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Brett at The Art of Manliness gives pointers on how to drive a stick shift.  Before getting to the actual nuts and bolts of coordinating the hands and feet, he gives some arguments for why one ought to at least know how to do it, some of them practical, some of them more aesthetic.  To me, his final reason eclipses all the others:

Driving stick is simply more fun! If you’ve only driven with an automatic transmission your entire life, you don’t know the fun you’ve been missing. Driving an automatic feels passive and artificial – like you’re merely pointing or steering the car instead of controlling it. With a manual, you actually feel like you’re part of the car, and you’re attuned to its vibrations and noises. Plus, manual transmissions are proactive instead of reactive – you get into the gear you need instead of waiting for the automatic tranny to hunt for the right one.


I don’t think I was any older than about twelve when I first learned how to drive a stick.  As I’ve mentioned here a time or two, we had a deer lease on a ranch in the Texas Hill Country.  In order to get around on the roads and trails, the Old Gentleman bought an old VW Bug.  He had the entire shell (including the windows) taken off and also removed the dash and back seat.  He then had installed a wooden platform behind the front seats and a wooden box around the engine (with a pair of handles on the top so we could sit up there if we wanted).  Cap it all off with a simple roll cage (with the spare tire on top), gun rack and over-sized tires and voilá, the “ranch buggy” was born.

The O.G. reasoned that if we were way back in the hills and something happened to him, somebody else had better be able to get us back to civilisation.  So as soon as my legs were long enough to reach the pedals, I started lessons.  (Just as an aside, this is why he taught me basic nautical skills and power-boat driving at an even younger age.)

My first try, I panicked while trying to downshift, forgot all about applying the brakes and rolled straight into a tree.   After that, it was smooth sailing, at least until my brother learned how to drive the buggy, too, at which point the inevitable bickering over “who’s turn it is” kicked in.  Sistah eventually got into the act as well, but since she didn’t go hunting all that often, the competition didn’t get that much worse.

I’ve driven five cars since first being let loose on the public thoroughfares, three of which were stick-shifts.  The first was a ’66 Mustang (a hand-me-down from the O.G.) that I drove all through high school.  It only had three forward speeds, the stick was a first-class beyotch and you practically had to kick the clutch pedal through the floorboards, but I used to love the jack-rabbit starts I could get in her.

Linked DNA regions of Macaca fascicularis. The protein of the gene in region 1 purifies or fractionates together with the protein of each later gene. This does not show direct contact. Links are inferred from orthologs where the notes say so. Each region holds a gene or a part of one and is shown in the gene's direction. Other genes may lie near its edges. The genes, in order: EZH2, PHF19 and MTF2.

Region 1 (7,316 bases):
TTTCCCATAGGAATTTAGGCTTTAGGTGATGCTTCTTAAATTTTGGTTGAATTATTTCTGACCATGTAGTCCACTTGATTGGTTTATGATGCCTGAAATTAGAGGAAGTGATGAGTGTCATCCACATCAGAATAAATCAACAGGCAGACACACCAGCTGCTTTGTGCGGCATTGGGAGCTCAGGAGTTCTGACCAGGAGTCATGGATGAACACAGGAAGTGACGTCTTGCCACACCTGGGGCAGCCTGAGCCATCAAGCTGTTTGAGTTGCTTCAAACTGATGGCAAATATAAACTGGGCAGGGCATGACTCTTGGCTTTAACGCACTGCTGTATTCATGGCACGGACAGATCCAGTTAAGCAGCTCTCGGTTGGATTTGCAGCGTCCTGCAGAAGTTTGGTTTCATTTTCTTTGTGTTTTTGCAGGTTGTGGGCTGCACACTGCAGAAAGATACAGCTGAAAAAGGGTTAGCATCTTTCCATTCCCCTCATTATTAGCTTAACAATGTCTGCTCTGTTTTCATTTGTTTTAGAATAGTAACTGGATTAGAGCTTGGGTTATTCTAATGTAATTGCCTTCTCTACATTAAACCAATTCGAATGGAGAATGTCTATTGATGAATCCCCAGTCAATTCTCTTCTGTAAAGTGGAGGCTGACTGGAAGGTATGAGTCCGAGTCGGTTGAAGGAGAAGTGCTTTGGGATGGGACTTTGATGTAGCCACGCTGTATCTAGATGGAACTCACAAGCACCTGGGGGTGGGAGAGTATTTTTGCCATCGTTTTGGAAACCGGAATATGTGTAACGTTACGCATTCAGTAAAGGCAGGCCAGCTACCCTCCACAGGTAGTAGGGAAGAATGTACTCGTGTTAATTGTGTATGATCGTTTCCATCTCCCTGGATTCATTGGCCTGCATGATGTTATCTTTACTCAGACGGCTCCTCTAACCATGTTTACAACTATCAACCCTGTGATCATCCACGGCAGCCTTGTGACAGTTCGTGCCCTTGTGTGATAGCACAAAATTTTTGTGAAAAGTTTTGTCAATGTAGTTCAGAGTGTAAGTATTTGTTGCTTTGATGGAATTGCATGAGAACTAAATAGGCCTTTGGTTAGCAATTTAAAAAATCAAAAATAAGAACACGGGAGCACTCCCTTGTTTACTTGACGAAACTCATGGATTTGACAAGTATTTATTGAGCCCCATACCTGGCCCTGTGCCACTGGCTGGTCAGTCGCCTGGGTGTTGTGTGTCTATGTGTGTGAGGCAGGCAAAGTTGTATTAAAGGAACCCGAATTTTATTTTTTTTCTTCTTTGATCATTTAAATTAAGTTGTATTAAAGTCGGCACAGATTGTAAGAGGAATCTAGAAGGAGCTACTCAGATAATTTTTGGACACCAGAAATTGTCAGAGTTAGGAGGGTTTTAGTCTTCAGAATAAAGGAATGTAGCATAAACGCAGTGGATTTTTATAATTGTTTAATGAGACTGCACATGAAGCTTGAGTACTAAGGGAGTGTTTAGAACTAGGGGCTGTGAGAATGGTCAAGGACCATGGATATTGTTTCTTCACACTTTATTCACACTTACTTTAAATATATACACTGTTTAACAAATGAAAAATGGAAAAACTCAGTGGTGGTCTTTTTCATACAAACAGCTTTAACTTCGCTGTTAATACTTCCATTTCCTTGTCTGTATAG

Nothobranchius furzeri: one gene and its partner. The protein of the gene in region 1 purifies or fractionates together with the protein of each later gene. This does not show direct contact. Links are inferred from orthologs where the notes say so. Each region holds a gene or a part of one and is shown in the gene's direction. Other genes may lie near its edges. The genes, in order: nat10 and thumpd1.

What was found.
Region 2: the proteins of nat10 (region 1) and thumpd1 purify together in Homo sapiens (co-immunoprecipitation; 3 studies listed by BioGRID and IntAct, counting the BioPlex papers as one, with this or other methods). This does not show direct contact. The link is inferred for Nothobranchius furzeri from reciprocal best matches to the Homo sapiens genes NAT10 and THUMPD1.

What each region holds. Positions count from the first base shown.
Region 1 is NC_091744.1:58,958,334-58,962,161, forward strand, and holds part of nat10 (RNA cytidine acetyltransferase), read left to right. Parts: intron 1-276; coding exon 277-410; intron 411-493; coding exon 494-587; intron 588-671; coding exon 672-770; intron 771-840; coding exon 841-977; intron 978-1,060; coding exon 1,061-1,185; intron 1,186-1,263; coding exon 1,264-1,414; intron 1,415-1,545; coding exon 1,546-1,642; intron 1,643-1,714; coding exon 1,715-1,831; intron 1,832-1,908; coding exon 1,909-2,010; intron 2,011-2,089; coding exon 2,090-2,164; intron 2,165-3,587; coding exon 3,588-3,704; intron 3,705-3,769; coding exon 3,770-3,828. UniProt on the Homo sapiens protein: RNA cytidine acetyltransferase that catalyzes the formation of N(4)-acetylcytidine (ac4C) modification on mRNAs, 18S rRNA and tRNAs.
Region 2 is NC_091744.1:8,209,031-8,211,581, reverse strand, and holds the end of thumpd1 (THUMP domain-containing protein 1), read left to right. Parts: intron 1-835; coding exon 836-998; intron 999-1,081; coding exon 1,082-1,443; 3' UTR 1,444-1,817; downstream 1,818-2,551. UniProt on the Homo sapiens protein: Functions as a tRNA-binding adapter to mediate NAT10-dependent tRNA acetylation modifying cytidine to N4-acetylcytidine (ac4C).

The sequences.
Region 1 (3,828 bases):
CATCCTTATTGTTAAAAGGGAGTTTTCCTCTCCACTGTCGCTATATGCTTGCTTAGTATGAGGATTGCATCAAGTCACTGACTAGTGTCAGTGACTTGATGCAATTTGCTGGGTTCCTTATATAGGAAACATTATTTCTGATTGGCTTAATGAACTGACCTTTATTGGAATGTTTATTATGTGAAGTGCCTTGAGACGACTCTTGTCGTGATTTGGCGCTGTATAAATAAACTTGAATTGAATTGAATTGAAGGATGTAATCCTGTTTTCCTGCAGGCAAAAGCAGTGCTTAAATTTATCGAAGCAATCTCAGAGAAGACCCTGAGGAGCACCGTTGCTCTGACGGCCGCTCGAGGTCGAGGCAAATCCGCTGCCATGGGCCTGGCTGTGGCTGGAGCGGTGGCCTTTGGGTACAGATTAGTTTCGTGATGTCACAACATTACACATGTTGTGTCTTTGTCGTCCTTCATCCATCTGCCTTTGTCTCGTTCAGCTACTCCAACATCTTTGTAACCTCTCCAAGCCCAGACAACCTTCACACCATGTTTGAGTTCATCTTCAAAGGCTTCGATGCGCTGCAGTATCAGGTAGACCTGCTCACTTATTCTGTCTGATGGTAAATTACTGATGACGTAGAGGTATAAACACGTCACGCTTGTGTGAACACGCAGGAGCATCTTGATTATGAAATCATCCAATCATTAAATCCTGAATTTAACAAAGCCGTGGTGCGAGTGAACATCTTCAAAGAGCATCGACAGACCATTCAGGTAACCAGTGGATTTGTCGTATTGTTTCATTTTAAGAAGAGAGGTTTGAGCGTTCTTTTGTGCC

I didn’t have a car in college, but when I went to law school the ‘rents gave me a Ford Tempo.  It was an automatic and was a real yawner.  (Actually, a stick shift probably wouldn’t have reduced the yawn-factor by much.)

Once I drove the Tempo into the ground I was already out and earning a living for myself.  So I leased my first Wrangler – a ’93, I think.  I was a tad apprehensive about driving a stick again, given that it had been ten years or so, but the old skills came right back as soon as I got on the road.

The lease on that Wrangler ran out just as the second gel was coming along.  Feeling that we were going to need two baby-friendly cars, I did the Responsible Thing and leased a Camry.  It was an automatic (I don’t think they even make one with stick) and while safe and dependable, drove me to tears of boredom, too.

Once that lease ran out and the gels were a bit older, I thought to myself, “Self, it’s time to go back to Jeep.”  Which I did, as regular friends of the decanter will know from my occasional postings about her.  (Of course she’s a stick-shift.  I know you can get a Wrangler with automatic drive, but somehow that just doesn’t seem right.)

I may at some point give up Jeeps, but I certainly won’t give up a stick-shift again.

On a related note, the eldest gel will be eligible to get a learner’s permit in about a year.  You may be wondering whether I will pass on my stick preference to her.  I tell you truly that I don’t know.  I’m so horrified of the idea of her driving at all that I haven’t given it any thought yet.